Malaria breakthrough for city researchers
SCIENTISTS at Edinburgh University have revealed new research that could help treat patients with the deadly disease malaria.
They have discovered that people with blood group "O" are naturally protected from the most severe forms of malaria.
The findings will lead to new research for drugs or vaccines which recreate the protection offered by this blood type, which is common in tropical countries.
Scientists from Edinburgh University and researchers in the US, Mali and Kenya studied African children and found that those with blood type O were two-thirds less likely to fall into a coma or experience life-threatening anaemia - conditions which are characteristic of severe malaria.
The scientists believe that creating drugs or vaccines which mimic the effect of having group O red blood cells could dramatically reduce the severe and often fatal complications associated with malaria.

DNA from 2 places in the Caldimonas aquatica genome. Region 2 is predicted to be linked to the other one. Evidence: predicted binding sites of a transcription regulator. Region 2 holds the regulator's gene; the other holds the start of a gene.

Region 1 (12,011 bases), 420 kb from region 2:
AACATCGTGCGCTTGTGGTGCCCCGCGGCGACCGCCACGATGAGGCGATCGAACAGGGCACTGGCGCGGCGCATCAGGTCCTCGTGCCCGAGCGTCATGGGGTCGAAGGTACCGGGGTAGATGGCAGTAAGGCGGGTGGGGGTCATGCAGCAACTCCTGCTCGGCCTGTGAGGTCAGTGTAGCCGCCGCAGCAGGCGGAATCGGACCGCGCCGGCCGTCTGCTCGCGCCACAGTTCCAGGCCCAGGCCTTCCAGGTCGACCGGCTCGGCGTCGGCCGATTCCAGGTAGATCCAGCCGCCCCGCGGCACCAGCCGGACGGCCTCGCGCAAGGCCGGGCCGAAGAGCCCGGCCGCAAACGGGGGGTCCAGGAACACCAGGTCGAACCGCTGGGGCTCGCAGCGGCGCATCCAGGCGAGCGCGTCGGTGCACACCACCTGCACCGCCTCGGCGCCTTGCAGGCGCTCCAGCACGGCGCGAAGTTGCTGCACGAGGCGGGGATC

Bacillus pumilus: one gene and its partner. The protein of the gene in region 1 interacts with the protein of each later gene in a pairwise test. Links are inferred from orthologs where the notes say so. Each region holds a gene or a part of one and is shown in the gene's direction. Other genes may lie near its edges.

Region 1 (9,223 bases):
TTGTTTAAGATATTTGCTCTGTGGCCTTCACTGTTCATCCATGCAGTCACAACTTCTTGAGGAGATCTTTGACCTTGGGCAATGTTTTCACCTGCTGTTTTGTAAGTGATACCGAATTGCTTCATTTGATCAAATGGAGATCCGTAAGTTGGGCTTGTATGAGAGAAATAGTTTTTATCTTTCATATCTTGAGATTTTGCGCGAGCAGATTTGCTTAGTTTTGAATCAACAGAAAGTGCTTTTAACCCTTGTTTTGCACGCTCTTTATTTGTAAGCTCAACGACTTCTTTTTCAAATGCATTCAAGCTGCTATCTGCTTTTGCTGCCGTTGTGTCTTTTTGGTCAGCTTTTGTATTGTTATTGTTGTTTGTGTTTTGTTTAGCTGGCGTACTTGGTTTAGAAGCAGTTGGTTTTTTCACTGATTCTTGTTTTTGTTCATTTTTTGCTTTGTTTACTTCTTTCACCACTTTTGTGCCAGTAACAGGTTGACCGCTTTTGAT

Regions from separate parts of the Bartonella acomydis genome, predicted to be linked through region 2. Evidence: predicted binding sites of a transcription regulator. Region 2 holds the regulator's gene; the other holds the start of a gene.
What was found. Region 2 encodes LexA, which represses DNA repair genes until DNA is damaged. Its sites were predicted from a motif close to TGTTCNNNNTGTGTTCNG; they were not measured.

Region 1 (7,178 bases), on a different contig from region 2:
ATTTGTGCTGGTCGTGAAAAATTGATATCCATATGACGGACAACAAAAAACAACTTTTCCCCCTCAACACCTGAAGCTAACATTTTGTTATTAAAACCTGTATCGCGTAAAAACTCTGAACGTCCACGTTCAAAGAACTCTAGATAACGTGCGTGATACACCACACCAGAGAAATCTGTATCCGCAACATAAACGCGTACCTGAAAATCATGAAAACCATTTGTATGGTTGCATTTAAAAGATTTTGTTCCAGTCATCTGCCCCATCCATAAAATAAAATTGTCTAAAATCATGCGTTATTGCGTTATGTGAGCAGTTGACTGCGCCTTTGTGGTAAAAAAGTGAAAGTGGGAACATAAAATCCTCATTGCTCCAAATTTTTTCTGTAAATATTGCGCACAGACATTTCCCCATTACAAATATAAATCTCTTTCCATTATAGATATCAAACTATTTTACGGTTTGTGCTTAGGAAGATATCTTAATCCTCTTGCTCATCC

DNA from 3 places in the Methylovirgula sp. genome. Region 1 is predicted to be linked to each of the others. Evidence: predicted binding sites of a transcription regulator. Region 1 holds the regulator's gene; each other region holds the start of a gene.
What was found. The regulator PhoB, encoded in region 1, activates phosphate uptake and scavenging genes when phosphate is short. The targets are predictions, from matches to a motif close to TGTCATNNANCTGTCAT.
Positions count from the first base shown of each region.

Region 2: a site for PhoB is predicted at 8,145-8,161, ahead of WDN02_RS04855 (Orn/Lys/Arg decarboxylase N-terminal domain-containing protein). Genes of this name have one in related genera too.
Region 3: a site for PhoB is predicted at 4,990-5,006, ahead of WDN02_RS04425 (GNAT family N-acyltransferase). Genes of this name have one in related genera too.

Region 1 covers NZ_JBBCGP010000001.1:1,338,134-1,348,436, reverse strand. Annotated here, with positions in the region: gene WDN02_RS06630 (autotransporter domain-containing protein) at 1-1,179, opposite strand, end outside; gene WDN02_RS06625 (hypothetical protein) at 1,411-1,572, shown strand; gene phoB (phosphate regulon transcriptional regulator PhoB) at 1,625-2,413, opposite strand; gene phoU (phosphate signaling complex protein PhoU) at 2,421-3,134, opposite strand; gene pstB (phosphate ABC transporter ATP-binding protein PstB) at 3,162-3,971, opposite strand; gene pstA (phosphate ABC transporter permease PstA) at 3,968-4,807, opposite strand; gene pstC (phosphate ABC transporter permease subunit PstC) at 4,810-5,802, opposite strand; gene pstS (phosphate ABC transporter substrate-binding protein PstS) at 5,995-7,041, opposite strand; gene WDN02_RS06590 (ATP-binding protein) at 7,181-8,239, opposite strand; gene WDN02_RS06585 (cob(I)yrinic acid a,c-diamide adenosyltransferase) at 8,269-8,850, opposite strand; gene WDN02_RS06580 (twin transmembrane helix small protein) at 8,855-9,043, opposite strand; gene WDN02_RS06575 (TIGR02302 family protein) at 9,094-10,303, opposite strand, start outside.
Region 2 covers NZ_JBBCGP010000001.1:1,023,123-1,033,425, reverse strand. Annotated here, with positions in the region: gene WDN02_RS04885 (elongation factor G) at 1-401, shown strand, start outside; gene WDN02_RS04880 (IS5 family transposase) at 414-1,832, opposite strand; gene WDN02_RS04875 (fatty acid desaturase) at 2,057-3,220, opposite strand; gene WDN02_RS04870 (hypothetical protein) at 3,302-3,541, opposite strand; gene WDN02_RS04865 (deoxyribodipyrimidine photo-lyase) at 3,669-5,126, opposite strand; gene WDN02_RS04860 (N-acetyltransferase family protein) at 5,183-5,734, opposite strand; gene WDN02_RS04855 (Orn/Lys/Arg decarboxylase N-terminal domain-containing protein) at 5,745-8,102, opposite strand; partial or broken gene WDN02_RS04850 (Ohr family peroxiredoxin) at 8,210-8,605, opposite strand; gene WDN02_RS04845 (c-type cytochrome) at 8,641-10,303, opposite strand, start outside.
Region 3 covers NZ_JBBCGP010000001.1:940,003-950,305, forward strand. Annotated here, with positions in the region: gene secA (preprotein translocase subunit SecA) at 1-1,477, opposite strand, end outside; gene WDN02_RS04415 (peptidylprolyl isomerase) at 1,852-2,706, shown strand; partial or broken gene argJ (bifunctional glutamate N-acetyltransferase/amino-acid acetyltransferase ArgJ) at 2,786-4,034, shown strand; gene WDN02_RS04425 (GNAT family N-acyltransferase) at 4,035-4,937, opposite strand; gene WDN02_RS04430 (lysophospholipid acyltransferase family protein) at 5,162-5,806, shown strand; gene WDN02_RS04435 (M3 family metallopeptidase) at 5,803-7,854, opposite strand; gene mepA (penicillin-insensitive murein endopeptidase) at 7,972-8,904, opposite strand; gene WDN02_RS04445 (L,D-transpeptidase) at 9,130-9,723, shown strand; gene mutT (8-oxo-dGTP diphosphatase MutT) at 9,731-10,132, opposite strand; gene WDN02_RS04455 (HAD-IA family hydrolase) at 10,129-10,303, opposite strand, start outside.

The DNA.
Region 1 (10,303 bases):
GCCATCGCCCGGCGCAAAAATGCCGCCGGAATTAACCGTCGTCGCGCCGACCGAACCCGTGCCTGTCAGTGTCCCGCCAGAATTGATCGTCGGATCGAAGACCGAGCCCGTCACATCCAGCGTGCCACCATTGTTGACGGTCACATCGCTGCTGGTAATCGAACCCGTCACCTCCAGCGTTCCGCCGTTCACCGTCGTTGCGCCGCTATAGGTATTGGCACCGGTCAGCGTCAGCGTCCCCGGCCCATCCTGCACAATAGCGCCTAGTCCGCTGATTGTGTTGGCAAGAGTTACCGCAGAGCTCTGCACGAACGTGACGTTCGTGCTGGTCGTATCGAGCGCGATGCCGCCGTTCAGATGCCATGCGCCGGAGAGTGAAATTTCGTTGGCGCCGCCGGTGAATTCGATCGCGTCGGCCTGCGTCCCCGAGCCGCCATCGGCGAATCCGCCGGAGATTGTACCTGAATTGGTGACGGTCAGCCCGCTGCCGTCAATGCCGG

The disease currently causes up to two million deaths each year.
Dr Alex Rowe, of Edinburgh University's School of Biological Sciences, said: "This discovery explains why some people are less likely to suffer from life- threatening malaria than others, and tells us that if we can develop a drug or a vaccine to reduce rosetting and mimic the effect of being blood group O, we may be able to reduce the number of children dying from severe malaria in sub-Saharan Africa."
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Sunday 19 May 2013
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